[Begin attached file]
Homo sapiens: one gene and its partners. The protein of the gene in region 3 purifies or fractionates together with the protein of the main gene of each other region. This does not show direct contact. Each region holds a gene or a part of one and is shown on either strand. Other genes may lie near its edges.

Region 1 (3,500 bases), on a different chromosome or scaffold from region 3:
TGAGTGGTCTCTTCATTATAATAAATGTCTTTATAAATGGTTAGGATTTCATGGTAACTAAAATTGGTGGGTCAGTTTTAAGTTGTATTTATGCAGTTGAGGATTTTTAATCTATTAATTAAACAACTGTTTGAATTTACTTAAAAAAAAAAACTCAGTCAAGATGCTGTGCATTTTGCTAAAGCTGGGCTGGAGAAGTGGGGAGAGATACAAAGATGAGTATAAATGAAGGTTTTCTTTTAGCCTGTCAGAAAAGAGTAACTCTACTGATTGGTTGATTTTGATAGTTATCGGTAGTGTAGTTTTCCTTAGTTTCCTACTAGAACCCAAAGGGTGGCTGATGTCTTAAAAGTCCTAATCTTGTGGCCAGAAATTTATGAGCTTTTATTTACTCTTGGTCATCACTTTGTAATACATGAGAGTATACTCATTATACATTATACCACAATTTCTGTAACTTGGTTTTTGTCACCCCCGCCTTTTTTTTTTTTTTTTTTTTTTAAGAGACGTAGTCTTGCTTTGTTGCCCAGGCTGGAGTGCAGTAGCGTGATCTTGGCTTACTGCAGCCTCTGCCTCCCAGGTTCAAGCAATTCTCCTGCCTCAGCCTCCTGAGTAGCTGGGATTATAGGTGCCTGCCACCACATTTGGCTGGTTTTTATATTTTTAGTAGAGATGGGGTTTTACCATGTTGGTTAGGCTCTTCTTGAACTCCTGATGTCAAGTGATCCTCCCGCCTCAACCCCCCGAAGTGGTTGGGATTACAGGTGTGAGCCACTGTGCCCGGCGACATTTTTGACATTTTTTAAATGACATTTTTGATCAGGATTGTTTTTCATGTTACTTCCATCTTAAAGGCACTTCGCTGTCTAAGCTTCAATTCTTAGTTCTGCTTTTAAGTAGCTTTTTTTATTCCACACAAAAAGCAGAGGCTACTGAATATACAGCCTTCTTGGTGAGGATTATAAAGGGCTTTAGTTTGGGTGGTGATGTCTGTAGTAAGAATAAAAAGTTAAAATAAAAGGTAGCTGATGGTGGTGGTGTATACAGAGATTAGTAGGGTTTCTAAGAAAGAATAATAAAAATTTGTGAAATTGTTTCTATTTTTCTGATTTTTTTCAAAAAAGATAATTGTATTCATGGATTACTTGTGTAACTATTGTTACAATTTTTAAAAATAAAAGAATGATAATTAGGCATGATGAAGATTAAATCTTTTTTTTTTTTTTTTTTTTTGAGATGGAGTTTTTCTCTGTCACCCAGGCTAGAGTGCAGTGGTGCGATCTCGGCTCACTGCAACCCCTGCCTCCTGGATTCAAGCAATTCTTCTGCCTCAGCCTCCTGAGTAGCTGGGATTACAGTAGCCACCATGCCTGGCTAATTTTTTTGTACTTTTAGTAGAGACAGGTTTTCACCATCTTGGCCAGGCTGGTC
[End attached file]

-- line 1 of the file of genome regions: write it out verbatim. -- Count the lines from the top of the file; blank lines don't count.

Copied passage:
Homo sapiens: one gene and its partners. The protein of the gene in region 3 purifies or fractionates together with the protein of the main gene of each other region. This does not show direct contact. Each region holds a gene or a part of one and is shown on either strand. Other genes may lie near its edges.